Forest Service to Purchase, Restore Lands

By Beacon Staff

The Department of Agriculture Secretary Tom Vilsack announced the U.S. Forest Service will dedicate $40.6 million for land acquisition projects in 15 states including Montana in an effort to help safeguard clean water, recreational access and wildlife habitat and wilderness areas.

The money is made available through the Land and Water Conservation Fund, created by Congress in 1964 to provide funding to federal, state and local governments to purchase land, water and wetlands. The fund receives the majority of its money through royalty payments from offshore oil and gas revenues to mitigate the environmental impacts of those activities, the DOA said. Those funds also are augmented by additional money or in-kind services of a variety of partnerships.

“The pristine wildernesses, flowing waters and majestic vistas help define what makes this country great,” Forest Service Chief Tom Tidwell said in a statement.

“These projects will help ensure a long future of quality open space for those hunters and anglers, hikers, campers and other nature lovers who enjoy America’s great outdoors. The funding will also reduce administrative costs and provide us increased flexibility in how we restore lands across the country.”

Lands are purchased from sellers at fair-market value or through partial or outright donations of property, the DOA said. Landowners may also sell or donate easements on their property that restrict commercial development while keeping the land in private ownership.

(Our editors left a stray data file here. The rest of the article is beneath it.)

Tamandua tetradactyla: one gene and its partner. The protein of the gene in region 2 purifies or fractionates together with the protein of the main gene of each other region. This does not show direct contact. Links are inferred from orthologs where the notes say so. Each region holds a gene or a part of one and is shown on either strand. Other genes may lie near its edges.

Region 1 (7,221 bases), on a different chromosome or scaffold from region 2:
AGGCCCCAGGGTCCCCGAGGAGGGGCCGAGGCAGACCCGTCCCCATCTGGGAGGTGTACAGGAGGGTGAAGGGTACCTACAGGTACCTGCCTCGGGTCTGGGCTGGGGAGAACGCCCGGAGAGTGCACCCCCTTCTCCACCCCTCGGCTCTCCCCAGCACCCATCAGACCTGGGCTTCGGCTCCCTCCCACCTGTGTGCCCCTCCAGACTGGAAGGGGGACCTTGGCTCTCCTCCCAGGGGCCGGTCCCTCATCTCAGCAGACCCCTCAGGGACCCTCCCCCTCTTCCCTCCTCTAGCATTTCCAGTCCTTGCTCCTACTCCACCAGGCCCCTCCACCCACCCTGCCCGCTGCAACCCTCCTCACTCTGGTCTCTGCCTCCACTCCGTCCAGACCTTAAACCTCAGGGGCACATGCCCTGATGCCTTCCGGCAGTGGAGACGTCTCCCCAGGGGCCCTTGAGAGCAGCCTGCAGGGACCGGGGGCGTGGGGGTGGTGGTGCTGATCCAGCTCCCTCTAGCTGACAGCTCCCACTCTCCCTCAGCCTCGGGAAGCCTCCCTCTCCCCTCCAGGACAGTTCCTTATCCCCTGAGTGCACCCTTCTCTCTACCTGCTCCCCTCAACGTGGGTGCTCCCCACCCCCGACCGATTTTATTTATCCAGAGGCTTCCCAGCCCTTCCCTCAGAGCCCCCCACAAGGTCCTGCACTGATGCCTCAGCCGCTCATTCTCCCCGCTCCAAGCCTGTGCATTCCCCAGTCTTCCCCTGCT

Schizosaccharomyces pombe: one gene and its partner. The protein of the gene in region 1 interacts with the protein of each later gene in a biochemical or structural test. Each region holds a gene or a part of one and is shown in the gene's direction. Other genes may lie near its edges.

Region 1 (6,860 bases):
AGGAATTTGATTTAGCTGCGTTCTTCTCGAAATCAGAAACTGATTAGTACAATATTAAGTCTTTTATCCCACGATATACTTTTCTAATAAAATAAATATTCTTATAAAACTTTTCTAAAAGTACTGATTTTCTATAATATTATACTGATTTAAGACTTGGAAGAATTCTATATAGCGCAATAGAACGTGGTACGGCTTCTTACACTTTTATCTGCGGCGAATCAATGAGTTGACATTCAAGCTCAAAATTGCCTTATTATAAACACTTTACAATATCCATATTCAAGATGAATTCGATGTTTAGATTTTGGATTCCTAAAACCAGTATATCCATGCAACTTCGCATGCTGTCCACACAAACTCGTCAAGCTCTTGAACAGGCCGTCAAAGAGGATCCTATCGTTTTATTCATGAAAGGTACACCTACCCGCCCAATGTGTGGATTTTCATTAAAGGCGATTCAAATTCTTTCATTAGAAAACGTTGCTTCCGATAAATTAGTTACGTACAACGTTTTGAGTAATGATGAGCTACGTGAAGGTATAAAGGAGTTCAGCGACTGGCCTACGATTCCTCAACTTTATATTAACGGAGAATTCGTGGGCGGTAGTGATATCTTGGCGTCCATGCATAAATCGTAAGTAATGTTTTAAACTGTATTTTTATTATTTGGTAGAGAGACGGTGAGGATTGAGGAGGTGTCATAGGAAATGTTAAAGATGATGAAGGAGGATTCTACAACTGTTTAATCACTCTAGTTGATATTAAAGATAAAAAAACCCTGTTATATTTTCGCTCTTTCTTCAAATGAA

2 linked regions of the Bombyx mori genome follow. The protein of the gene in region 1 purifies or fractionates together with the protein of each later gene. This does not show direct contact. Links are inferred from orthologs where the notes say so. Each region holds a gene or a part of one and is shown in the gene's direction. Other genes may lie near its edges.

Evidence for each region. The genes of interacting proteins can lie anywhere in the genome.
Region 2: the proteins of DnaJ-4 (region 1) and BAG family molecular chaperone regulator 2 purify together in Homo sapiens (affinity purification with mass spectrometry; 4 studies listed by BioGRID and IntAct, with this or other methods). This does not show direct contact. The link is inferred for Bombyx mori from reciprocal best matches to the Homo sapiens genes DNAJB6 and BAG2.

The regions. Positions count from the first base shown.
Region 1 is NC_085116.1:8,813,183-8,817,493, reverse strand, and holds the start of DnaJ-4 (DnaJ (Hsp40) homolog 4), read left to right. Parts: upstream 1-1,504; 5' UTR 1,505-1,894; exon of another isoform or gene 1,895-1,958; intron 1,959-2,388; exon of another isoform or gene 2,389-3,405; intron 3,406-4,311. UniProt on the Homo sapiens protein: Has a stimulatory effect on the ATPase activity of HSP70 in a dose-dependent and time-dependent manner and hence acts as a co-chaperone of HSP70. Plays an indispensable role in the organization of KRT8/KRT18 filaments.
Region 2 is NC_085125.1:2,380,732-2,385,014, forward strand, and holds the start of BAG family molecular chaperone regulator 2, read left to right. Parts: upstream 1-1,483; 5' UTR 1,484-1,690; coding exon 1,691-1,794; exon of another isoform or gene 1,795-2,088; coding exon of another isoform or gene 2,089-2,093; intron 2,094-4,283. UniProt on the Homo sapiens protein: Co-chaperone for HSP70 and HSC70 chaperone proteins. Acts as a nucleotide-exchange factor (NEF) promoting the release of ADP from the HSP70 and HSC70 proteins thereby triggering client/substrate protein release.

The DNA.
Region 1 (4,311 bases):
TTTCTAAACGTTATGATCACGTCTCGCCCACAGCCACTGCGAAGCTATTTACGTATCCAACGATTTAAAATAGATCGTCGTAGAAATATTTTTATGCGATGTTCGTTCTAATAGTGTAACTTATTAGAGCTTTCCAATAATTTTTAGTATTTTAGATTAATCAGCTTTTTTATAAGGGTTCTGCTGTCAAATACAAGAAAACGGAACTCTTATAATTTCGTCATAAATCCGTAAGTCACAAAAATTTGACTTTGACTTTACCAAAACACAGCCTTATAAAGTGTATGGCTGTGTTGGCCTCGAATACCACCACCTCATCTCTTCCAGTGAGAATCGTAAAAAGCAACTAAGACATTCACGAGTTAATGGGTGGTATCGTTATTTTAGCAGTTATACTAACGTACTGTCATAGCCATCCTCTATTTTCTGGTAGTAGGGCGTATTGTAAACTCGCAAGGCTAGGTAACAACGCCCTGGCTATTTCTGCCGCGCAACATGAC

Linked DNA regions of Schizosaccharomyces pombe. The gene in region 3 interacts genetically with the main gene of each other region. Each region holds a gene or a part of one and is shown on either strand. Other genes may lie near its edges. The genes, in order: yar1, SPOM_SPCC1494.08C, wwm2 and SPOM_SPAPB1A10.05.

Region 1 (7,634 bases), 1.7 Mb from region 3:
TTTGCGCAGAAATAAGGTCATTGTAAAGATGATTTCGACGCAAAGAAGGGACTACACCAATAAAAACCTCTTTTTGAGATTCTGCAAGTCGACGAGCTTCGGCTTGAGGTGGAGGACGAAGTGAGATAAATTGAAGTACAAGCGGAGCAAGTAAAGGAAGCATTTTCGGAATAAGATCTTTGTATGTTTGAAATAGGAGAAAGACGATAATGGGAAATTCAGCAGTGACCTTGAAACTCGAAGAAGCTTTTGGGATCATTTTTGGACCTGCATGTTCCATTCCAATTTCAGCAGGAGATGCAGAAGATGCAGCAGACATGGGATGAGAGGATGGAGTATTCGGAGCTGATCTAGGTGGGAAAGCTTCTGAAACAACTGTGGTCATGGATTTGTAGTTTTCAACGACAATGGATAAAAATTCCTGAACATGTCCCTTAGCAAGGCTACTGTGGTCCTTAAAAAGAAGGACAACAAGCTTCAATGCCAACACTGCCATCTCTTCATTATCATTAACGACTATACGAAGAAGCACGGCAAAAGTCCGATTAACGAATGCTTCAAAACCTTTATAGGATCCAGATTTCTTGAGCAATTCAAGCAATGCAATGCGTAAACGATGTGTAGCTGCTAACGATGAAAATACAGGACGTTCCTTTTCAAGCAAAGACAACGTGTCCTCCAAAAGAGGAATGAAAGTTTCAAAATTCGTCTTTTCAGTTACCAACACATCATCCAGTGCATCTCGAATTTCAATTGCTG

Montana has two separate approved projects. They are listed below:

Legacy Completion, Lolo and Flathead National Forests: The project will enhance resource management within and adjacent to the Crown of the Continent by protecting healthy watersheds, diverse habitats for threatened and endangered species, and open space on a landscape-scale and public access to high quality recreation opportunities. This parcel is a part of the Montana Legacy project, one of the most ambitious conservation projects in modern Forest Service history and includes a 111,740 acre donation from conservation partners. $2 million

Tenderfoot Part I, Lewis and Clark National Forest: The Tenderfoot watershed in Central Montana is remarkably diverse spanning areas from 3,200 feet elevations sub-alpine mountains to grass meadows and riparian areas. The acquisition parcels will provide high quality water and fisheries habitat for west slope cutthroat trout, and habitat for elk, moose, deer and many other wildlife species. The land offers incredible scenic views and extraordinary recreation opportunities, especially for anglers and hunters. $2 million